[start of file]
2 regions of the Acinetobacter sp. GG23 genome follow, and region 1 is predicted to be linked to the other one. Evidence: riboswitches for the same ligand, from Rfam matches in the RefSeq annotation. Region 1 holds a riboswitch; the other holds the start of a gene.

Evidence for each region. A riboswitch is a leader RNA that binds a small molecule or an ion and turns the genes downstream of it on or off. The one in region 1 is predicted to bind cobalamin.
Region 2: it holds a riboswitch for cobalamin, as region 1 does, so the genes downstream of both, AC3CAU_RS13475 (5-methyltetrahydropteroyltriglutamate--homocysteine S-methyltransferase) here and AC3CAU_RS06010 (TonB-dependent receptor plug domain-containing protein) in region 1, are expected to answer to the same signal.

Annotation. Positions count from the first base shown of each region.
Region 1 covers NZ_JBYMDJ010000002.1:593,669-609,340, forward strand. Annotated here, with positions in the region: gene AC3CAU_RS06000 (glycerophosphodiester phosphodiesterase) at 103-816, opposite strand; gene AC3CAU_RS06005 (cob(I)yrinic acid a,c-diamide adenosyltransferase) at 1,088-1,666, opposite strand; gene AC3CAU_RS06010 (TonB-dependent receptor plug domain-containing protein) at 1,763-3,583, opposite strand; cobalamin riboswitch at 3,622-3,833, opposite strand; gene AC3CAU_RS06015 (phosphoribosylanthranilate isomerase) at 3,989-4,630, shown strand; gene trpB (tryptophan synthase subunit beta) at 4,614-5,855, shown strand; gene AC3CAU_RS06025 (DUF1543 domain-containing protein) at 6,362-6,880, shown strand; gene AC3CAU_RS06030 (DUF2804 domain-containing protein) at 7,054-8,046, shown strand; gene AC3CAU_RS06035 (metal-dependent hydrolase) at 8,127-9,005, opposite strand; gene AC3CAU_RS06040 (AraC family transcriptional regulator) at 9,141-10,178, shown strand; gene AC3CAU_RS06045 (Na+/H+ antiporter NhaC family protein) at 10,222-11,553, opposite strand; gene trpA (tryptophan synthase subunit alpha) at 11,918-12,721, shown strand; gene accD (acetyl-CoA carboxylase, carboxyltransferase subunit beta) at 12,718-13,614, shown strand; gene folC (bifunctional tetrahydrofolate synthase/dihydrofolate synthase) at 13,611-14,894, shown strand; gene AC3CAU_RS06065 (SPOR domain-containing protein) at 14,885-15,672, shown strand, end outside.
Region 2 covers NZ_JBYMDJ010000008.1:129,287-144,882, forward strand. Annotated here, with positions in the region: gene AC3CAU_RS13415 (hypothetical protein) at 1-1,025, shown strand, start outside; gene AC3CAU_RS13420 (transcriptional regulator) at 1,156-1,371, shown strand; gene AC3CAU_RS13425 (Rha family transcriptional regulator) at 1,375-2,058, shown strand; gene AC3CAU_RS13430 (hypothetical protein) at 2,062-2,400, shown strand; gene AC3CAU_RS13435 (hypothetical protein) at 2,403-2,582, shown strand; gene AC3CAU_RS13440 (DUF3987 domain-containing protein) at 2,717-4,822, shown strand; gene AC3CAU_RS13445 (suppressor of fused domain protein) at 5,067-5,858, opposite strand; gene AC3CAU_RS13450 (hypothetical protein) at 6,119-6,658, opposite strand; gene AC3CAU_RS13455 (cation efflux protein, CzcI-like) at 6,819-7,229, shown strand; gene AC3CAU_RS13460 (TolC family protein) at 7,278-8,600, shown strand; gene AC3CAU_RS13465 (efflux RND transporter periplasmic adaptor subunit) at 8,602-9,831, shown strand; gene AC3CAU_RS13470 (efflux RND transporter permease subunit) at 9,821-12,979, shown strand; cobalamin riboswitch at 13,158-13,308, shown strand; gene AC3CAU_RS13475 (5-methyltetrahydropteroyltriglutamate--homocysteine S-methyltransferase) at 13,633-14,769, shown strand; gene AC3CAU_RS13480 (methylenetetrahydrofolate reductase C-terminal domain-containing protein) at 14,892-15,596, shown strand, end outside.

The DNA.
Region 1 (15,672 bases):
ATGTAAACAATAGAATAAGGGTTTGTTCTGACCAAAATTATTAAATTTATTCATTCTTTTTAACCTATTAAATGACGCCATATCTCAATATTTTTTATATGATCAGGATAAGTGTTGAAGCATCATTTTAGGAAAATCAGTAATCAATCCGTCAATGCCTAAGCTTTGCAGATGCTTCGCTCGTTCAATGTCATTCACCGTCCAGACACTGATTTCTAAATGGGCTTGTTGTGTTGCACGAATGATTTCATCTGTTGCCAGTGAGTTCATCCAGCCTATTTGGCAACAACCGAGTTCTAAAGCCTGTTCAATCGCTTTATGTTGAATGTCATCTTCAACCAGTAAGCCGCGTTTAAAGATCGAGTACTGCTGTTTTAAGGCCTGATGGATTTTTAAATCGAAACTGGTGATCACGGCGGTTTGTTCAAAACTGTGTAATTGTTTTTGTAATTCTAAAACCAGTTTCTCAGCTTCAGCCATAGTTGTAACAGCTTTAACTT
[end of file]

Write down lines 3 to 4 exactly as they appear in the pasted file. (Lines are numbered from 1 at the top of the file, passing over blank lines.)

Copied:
Region 2: it holds a riboswitch for cobalamin, as region 1 does, so the genes downstream of both, AC3CAU_RS13475 (5-methyltetrahydropteroyltriglutamate--homocysteine S-methyltransferase) here and AC3CAU_RS06010 (TonB-dependent receptor plug domain-containing protein) in region 1, are expected to answer to the same signal.

Annotation. Positions count from the first base shown of each region.